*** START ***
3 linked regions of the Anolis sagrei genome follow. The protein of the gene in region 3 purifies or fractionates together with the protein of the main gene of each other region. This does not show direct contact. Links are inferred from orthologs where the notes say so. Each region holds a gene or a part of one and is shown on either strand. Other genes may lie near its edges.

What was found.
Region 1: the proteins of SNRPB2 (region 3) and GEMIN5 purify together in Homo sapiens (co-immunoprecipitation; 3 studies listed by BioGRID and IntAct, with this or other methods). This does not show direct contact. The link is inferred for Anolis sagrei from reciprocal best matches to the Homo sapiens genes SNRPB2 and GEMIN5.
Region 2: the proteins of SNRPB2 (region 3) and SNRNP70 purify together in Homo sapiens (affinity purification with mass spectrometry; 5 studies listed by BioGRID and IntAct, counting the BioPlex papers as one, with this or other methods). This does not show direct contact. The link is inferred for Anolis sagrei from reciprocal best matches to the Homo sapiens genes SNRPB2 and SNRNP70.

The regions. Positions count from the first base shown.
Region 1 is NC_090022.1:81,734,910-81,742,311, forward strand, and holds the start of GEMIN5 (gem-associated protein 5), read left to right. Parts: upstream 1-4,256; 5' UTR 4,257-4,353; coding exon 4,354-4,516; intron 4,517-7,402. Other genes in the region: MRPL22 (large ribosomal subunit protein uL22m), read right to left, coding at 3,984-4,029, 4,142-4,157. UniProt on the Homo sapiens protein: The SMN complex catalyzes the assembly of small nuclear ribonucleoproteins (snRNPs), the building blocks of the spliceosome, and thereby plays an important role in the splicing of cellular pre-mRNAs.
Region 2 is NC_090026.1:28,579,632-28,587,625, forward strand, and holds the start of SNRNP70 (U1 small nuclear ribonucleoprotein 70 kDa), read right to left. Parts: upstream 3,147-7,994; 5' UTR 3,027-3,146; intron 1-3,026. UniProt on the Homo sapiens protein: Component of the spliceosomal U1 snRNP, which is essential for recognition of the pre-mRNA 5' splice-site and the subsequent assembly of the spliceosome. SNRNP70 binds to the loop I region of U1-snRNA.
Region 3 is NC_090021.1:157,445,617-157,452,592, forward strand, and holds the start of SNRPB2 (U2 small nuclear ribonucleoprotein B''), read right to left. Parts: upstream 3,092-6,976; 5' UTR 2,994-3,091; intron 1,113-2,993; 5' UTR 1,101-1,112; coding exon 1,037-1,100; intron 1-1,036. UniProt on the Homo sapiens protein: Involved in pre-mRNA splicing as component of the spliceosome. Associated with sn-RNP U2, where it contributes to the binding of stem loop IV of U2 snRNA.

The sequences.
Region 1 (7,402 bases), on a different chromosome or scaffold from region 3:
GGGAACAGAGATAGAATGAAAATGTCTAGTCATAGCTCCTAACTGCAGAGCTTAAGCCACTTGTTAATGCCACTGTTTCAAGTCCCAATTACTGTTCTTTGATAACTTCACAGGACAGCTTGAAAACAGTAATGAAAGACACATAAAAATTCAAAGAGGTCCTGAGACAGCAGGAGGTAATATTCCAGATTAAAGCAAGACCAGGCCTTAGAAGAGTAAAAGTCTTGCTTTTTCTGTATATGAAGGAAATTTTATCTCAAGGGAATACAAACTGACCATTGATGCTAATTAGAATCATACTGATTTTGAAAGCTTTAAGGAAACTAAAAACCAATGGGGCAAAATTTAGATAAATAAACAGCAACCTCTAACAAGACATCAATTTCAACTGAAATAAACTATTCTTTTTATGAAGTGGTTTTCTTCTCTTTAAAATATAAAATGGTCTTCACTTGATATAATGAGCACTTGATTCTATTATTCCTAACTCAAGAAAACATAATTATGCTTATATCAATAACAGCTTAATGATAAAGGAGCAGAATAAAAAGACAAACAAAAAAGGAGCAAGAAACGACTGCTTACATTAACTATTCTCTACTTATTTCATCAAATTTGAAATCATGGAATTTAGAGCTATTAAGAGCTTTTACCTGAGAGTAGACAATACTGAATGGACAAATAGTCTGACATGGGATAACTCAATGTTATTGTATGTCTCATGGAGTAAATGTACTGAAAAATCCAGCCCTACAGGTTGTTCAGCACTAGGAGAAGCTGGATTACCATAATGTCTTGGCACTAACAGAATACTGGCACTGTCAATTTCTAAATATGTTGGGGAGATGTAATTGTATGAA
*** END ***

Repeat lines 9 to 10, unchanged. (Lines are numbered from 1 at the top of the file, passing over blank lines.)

The sequences.
Region 1 (7,402 bases), on a different chromosome or scaffold from region 3: